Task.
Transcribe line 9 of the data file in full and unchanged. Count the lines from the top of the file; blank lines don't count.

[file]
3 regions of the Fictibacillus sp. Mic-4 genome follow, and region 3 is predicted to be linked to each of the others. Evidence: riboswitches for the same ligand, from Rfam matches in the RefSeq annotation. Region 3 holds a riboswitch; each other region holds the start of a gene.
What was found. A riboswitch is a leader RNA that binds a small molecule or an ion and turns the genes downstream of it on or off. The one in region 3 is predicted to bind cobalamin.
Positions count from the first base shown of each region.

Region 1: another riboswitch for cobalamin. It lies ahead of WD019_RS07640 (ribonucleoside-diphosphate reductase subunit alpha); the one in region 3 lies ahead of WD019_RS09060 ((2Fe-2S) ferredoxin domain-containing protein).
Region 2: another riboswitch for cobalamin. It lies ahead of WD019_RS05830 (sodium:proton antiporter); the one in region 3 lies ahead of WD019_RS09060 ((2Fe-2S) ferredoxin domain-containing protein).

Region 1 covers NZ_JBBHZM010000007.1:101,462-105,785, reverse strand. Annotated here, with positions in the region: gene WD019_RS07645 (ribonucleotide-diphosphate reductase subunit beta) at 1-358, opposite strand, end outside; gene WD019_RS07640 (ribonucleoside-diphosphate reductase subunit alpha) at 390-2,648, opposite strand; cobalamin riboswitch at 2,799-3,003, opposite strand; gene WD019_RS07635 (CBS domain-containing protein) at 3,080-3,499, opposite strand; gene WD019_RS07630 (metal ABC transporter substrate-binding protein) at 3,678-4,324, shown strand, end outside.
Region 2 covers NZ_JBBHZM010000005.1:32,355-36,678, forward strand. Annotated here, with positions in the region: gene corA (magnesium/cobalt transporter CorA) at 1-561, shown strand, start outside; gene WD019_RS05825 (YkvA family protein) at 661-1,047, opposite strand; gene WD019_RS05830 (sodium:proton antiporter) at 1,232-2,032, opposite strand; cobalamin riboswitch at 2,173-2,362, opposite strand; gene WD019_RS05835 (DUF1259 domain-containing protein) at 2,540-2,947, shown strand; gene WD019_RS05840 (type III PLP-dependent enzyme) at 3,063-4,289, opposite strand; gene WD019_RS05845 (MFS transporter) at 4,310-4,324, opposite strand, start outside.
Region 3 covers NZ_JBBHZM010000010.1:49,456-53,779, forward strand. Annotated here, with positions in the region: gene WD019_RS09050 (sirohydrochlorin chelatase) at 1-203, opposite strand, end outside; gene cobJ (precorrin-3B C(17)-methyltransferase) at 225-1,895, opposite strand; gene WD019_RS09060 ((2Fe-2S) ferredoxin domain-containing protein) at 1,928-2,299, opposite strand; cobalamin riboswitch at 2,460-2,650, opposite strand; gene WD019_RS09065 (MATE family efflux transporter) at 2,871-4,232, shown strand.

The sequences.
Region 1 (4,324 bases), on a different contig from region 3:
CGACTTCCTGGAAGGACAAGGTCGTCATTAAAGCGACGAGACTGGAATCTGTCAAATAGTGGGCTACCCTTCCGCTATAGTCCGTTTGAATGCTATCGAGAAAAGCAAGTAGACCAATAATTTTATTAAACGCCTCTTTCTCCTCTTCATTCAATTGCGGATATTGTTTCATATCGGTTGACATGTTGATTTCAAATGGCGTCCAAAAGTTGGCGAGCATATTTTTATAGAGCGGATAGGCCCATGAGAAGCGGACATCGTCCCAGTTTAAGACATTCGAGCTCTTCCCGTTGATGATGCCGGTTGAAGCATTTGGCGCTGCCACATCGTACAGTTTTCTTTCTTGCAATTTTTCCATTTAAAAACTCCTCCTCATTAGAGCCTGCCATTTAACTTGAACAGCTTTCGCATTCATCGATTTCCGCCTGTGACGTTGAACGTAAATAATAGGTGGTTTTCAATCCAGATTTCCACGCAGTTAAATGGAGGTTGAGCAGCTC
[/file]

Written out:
The sequences.